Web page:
If there’s a cookie that could live up to its name, Dorie Greenspan’s World Peace Cookies might be it, especially for salted dark chocolate cookie lovers.
I took a step back this week. There were certain things that needed my attention, namely family. And friends. My focus each morning has been to bring the true spirit of Christmas to everything I do – I don’t want this season to whiz by with any regrets, or simply, not feeling as though Christmas ever happened at all.
This morning, I am allowing myself some time to linger in my robe, after a whirlwind drive to LA and back to celebrate the life and sudden passing of one of my favorite uncles, and sitting here in my pajamas makes me feel as though I can still feel the hugs of my brother, sister, cousins, aunts and uncles. During times like these, you can find comfort in the little things, the most important things, and it makes you appreciate the holidays even more.
All I want right now is to bake and nourish, and if it is possible to find comfort in a cookie, then I do believe it.
I found comfort among friends last weekend, where we stayed in from the pouring rain, for our annual holiday brunch. The potluck dishes we bring are a highlight, but it’s the cookie exchange that steals the show.
Each year we bring cookies to share – some are old favorites, some are new experiments. I was feeling the pull of a salted dark chocolate, and quite honestly, was persuaded by a name.
You may have already heard of Dorie Greenspan’s World Peace Cookies – they’ve been featured all over the internet, and in her latest book, Dorie’s Cookies (affiliate link), but even if it weren’t, the promise of world peace was too alluring to pass up. Does the cookie live up to the hype…to its name?
I’m happy to tell you that it most certainly does. As far as cookies go, it’s an odd mix of textures, techniques, and familiar flavors. You’ve got a salted dark chocolate chip cookie living in a shortbread dough, one that Dorie herself claims can be finicky to mold, but will eventually and consistently succumb to your hand.
It is tender and flakey, dark and chocolatey, and with a hint of sea salt, never overbearing. I made several batches, some to share at our cookie exchange, and I am keeping a few logs in the freezer for more gatherings with family over Christmas. Or for that unexpected need for a cookie hug.
You just never know when you might need one.
Disclosure: There may be affiliate links in this post. Please see my Privacy & Disclosure page for details.
More Holiday Cookie Recipes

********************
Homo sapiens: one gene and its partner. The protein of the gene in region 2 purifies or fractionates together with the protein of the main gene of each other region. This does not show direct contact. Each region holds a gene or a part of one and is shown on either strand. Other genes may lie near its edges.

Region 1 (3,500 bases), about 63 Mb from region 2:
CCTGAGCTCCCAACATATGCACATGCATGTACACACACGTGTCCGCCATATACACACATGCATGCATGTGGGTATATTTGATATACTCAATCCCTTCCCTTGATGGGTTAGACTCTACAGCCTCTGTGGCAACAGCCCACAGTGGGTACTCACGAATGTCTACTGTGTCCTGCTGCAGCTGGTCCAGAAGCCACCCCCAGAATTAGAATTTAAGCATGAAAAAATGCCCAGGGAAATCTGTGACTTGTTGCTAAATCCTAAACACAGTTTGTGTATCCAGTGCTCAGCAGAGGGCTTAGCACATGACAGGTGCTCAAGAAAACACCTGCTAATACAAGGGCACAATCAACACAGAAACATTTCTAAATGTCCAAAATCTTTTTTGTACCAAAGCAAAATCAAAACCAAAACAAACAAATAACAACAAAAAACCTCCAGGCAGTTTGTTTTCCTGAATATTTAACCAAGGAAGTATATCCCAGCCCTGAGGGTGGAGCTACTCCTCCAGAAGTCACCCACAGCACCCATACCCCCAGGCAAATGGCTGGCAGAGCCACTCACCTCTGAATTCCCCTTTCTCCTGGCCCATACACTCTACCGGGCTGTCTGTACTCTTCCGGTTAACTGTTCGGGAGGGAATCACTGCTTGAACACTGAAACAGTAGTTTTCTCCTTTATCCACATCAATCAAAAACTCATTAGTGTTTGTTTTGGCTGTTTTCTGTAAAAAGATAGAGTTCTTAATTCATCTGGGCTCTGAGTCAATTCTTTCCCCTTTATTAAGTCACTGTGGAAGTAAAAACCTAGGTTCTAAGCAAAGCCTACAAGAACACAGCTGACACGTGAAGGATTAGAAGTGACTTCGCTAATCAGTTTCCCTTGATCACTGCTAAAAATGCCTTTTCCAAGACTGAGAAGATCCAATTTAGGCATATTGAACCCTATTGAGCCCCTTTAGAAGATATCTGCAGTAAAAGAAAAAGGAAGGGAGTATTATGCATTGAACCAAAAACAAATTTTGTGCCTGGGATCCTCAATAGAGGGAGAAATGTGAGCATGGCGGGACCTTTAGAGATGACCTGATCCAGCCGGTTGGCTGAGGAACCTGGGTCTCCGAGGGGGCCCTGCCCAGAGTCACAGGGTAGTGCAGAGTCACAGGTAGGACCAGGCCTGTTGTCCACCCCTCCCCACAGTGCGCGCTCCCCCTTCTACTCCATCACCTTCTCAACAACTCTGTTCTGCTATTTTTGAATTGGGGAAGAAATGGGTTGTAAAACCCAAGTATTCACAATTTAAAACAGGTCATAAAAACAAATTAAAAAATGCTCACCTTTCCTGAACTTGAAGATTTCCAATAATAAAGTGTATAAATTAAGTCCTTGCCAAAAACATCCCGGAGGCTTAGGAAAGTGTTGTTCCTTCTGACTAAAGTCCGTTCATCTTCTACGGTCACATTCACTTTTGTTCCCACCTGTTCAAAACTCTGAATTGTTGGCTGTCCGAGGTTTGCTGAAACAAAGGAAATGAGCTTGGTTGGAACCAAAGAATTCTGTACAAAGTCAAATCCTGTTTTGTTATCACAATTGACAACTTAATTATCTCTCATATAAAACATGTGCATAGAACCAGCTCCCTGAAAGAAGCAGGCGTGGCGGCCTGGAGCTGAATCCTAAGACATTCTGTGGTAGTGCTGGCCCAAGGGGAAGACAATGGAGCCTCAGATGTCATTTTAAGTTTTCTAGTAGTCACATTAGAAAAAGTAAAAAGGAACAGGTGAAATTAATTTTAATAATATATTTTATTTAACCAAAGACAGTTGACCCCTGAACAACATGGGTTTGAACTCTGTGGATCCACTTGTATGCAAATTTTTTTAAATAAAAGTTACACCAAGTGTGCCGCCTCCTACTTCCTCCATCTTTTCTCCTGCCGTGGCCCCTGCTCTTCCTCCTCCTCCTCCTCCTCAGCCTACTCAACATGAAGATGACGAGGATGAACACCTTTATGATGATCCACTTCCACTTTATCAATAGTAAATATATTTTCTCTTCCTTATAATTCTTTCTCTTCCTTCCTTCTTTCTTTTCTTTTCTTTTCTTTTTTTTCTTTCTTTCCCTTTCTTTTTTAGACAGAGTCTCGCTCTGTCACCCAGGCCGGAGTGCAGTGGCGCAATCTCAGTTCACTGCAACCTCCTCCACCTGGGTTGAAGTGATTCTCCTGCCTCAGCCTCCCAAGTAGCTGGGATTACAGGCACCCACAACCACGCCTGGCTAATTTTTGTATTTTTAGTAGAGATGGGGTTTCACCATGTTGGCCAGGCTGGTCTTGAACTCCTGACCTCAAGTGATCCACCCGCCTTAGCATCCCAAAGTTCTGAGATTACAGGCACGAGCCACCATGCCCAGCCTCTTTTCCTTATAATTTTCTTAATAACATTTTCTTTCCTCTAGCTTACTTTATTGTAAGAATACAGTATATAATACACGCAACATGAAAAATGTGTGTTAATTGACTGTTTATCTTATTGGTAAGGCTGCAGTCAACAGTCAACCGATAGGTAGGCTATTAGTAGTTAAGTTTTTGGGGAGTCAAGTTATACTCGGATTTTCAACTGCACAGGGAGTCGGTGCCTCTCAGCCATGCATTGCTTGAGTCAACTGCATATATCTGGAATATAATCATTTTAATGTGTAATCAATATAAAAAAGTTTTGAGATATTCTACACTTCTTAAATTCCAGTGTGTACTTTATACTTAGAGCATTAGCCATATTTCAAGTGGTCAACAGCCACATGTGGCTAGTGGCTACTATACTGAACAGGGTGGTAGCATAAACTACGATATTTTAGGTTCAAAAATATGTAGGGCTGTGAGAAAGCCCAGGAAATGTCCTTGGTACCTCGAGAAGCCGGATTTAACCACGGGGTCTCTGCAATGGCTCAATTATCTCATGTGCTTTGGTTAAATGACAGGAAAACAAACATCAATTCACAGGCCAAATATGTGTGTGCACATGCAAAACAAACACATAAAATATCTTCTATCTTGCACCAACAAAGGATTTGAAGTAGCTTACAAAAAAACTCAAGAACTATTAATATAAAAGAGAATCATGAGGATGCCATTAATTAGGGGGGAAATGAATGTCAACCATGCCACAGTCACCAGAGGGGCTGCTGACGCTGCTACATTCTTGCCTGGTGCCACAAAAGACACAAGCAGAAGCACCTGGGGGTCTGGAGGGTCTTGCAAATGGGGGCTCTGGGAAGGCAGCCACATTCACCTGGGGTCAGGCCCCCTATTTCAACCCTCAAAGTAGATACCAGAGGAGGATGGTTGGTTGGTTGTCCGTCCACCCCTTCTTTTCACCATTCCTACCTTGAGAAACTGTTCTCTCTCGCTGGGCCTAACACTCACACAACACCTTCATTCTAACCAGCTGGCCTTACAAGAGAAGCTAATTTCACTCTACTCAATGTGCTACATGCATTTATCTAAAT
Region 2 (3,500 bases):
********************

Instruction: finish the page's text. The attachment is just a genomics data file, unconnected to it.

Cream Cheese Chocolate Chip Cookies
Chocolate Butterscotch Cookie Brittle
Nutella Berry Filled Waffle Cookies (Pizzelle)
Lemon Spritz Cookies
Cranberry Curd and Hazelnut Shortbread Bars
Dorie Greenspan's World Peace Cookies
- 1 1/4 cups all-purpose flour
- 1/3 cup unsweetened cocoa powder
- 1/2 teaspoon baking soda
- 11 tbsp unsalted butter (1 stick plus 3 tablespoons) cut into chunks, at room temperature
- 2/3 cup packed light brown sugar
- 1/4 cup sugar
- 1/2 teaspoon fleur de sel or 1/4 teaspoon fine sea salt
- 1 teaspoon pure vanilla extract
- 5 ounces best-quality bittersweet chocolate chopped
- In a small bowl, sift the flour, cocoa and baking soda.
- In the bowl of an electric mixer using the paddle attachment (or using a hand mixer), beat the butter brown sugar and granulated sugar until the mixtures is soft and creamy, about 3 minutes. Use a spatula to scrape the sides of the bowl, add the salt and vanilla and mix until blended. Turn off the mixer, then add the flour mixture all at once, mixing first at low speed. As the dough starts to come together, beat the dough on medium-low speed until the dough forms chunky pieces. Add the chopped chocolate and mix to incorporate. The dough is usually crumbly and sandy — do not worry, it will come together as you work the dough!
- Turn the dough out onto a work surface (I like using a silicone mat. If you don’t have one, don’t worry!). Use your hands to gather the dough together, don’t be afraid to work it, even if crumbly, it will eventually come together. Divide in half and continue to work one half of the dough, pressing and rolling, forming it into a log 1 1/2 inches in diameter. Repeat with the other half of the dough. Wrap the logs in plastic wrap and freeze for at least 2 hours or refrigerate for at least 3 hours, or overnight.
- To prepare the cookies for baking, preheat the oven to 325°F with a rack placed in the center. Prepare two baking sheets with parchment paper.
- Work with one log of dough at a time, keeping the other log chilled. Using a sharp knife, slice the dough into 1/2-inch rounds. If you’re working with frozen dough, allow the dough to soften a bit. Place the sliced rounds onto the baking sheets, 2 inches apart.
- Bake the cookies for 12 minutes, then remove from the oven. The cookies will still be soft, but they will change in texture as you let them rest for a few minutes on the tray. After about 4-5 minutes, gently transfer to a cooling rack to cool completely. The cookies are especially good while warm, but if you can resist the temptation, they’re also wonderful when completely cool.
- Repeat baking the remaining dough. Once the cookies are cool, store in an airtight container.